Yunfei Dai | 2020年5月4日
A Crossroads: Challenge and Choice After COVID-19
This is a defining moment in U.S.-China relations, yet is also wholly uncertain. The outbreak of COVID-19 in Wuhan came to light just as the United States and China were finalizing Phase One of the trade deal in late December and early January. Three months later, any sense of progress on this front has long since subsided, as neither country could possibly keep up its end of the bargain when the virus has transformed into a global pandemic and has disrupted daily life in previously unimaginable ways. This breakdown also comes at a time when there is less trust in leadership worldwide, and countries are forced to look inward and think consciously about the reach of globalization in order to prevent the spread of the virus. As the entire globe remains immersed in this pandemic, the U.S.-China relationship will only continue to be tested in substantial ways.
At the government-to-government level, numerous developments in recent months have shown the darker underbelly of bilateral relations. Officials on both sides have spread vitriolic rumors and conspiracy theories regarding the origins of COVID-19, including U.S. Senator Tom Cotton’s remarks that the disease was created by the Chinese government as well as Chinese Foreign Ministry spokesman Zhao Lijian’s claims that the U.S. military was behind the virus. While Zhao’s claims were disavowed at least in part by Chinese ambassador Cui Tiankai, these exchanges contribute to the trend towards aggressive rhetoric from officials on both sides. Even the media has seen the effects of this tension; the Chinese government’s recent expulsion of journalists from Beijing was reactionary to U.S. moves and part of a larger back-and-forth in restrictions on media personnel in the two countries.
On the people-to-people side, conditions are not too much better. Caught in the middle of a fractured bilateral relationship, the Peace Corps was terminated in China this year, ending a 27 year long legacy of U.S. volunteer assistance in the country. Though connected to the U.S. government and certainly not without its own issues or controversy, the Peace Corps was a dedicated and consistent medium in which American volunteers could directly interact with Chinese society and make some sort of an impact, however small. Its absence now means one fewer opportunity to promote stronger understandings on an interpersonal level between Chinese and Americans.
In the backdrop of all of this has been a rise in xenophobia among the American and Chinese publics that emerged after the COVID-19 outbreak. In the United States, this has taken the form of grotesque physical and verbal attacks against Asian-Americans, fueled by racist outbursts and gross ignorance. By contrast, China’s own xenophobic switch is not so much physically violent as it is a push against foreigners in general, amounting to some businesses refusing to serve non-Han Chinese, racist social media postings, and a ban on foreign entry. While both of these accompany xenophobic shifts worldwide, they have distinct impacts on the U.S.-China relationship in particular.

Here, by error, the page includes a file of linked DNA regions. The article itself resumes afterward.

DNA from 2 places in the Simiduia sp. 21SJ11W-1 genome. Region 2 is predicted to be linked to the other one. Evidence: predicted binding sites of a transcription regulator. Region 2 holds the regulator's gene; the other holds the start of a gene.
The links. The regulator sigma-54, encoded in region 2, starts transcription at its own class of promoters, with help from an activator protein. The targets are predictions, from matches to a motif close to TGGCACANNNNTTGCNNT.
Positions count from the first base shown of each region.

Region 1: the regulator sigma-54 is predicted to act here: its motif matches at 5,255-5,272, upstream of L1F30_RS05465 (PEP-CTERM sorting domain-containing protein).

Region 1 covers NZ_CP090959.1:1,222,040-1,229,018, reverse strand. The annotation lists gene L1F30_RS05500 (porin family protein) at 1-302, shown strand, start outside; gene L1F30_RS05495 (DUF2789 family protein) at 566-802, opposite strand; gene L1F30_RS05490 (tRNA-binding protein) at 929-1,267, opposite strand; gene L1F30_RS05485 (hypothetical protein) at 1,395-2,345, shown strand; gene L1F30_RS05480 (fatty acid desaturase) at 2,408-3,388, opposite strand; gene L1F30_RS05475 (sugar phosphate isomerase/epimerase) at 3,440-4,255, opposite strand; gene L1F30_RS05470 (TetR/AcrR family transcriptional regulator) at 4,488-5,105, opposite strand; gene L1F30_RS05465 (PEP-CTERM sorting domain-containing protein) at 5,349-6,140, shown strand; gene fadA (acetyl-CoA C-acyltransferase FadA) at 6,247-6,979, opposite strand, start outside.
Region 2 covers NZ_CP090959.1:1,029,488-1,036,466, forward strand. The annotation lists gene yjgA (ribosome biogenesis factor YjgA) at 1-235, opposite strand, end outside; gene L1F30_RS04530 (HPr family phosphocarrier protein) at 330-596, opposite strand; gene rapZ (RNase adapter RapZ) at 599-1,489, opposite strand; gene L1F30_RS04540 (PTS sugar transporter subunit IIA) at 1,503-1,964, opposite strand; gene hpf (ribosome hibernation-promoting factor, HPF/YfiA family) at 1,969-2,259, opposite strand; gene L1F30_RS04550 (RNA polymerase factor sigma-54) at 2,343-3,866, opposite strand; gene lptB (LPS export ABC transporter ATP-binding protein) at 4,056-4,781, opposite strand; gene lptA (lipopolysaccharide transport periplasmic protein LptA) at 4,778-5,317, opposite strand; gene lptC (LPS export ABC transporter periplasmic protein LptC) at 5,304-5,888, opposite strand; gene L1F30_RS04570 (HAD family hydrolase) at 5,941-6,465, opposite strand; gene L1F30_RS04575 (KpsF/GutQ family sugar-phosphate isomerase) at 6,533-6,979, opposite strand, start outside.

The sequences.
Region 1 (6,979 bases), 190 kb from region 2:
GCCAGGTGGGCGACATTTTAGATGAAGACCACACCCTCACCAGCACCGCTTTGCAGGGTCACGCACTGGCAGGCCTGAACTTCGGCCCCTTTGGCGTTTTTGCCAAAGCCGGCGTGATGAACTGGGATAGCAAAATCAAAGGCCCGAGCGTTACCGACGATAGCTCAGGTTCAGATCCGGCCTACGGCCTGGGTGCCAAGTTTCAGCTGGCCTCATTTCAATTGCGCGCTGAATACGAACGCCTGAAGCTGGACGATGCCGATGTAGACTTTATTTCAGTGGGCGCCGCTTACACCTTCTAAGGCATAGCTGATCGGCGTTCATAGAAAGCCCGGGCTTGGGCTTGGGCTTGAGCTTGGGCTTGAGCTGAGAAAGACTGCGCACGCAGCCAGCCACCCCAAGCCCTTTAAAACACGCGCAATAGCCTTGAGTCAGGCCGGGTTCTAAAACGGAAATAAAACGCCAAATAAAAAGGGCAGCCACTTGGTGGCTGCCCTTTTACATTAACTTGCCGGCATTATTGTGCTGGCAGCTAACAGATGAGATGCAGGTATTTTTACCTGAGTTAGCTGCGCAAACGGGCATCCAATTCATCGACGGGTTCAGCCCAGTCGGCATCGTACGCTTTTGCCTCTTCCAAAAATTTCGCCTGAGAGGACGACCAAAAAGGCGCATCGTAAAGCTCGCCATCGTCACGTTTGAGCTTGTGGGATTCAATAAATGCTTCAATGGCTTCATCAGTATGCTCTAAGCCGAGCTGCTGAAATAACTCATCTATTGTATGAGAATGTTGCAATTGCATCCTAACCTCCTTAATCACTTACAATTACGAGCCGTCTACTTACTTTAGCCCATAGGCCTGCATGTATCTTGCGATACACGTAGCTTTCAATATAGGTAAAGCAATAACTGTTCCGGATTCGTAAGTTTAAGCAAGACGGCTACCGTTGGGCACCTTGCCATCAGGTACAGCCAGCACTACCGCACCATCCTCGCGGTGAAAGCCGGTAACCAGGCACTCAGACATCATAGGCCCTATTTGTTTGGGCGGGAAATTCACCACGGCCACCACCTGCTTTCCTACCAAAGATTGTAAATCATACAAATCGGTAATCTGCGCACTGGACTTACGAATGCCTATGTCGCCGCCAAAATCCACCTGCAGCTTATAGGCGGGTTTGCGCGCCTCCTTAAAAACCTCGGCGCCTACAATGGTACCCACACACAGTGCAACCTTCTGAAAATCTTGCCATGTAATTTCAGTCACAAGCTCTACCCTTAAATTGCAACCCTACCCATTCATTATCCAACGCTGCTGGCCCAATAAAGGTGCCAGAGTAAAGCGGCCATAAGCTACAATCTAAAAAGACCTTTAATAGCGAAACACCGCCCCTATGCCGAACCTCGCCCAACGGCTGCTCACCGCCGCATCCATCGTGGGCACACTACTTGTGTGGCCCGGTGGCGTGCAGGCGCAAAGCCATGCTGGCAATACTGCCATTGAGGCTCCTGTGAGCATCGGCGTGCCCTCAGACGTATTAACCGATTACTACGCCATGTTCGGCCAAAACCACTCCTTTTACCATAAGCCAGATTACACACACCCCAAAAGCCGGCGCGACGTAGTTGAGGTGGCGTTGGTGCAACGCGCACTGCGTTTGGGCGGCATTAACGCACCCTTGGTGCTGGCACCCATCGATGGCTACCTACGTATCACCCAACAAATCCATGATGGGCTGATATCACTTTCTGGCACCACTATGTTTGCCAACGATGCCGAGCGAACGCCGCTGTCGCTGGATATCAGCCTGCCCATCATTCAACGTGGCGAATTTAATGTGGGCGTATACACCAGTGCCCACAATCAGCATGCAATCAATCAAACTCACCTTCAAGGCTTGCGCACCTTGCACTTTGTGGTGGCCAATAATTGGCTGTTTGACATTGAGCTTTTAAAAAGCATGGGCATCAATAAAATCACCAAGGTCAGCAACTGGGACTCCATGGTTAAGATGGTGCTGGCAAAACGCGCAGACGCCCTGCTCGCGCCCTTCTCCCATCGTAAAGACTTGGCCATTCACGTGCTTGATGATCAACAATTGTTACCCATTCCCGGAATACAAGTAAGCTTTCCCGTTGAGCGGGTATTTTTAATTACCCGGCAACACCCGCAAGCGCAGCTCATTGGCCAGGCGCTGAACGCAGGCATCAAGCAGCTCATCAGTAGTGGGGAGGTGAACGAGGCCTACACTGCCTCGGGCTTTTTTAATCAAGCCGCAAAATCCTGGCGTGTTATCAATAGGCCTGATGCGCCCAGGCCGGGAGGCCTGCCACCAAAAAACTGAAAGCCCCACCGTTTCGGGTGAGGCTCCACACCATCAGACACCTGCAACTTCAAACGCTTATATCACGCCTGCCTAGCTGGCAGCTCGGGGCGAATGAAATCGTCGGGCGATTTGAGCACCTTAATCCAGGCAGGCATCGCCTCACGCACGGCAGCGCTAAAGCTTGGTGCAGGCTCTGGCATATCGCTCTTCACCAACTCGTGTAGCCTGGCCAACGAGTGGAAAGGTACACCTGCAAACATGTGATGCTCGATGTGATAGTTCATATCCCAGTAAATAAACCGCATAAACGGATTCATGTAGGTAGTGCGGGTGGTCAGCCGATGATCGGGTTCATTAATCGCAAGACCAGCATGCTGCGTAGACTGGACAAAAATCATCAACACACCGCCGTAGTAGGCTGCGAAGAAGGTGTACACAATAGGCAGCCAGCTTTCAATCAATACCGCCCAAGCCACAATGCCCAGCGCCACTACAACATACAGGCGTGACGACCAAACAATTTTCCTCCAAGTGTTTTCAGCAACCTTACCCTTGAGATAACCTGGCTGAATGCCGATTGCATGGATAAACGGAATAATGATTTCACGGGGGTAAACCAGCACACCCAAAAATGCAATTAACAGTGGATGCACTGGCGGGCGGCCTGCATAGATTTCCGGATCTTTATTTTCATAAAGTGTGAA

I do not reference all of these low points to paint an image of U.S.-China relations as irreparably damaged or hopeless. Rather, I want to be totally forthright in acknowledging that this is a difficult time for this relationship and possibly even its nadir. The positive elements that remain, such as the increase in scientific collaboration and informational exchange between the two countries on COVID-19, have largely been overshadowed by the negatives. Where the COVID-19 outbreak could have facilitated stronger cooperation between the United States and China writ large, it has instead only served to strain relations.
All of this being said, there is certain potential to improve relations moving forward. The March 27th conversation between Donald Trump and Xi Jinping was a step in the right direction. For one, President Trump agreed to step back on the “Chinese Virus” label that had incensed Chinese government officials and the Chinese public alike. In addition, the conversation exhibited that both sides are willing to work together to undo at least some of the catastrophic damage that has been done from COVID-19 because it is in both of their best interest to do so. Both countries will almost definitely feel a degree of economic devastation from this, with projections that China’s annual GDP growth could significantly slow for the first time in decades. Working together on this front would be mutually beneficial in solving some of these intractable economic problems and could even help expedite trade negotiations that had previously been left simmering.
The immediate future of U.S.-China relations is, at this point, still unpredictable, and challenges will no doubt continue to emerge that could further strain already tenuous ties. Despite this, a distinct opportunity exists to change course, and it starts with both sides acknowledging the benefits of cooperation. This must be done sooner rather than later. This is a challenging time that will either continue to push the two countries in opposing and antagonistic directions, or force them to work together to come out of it stronger.
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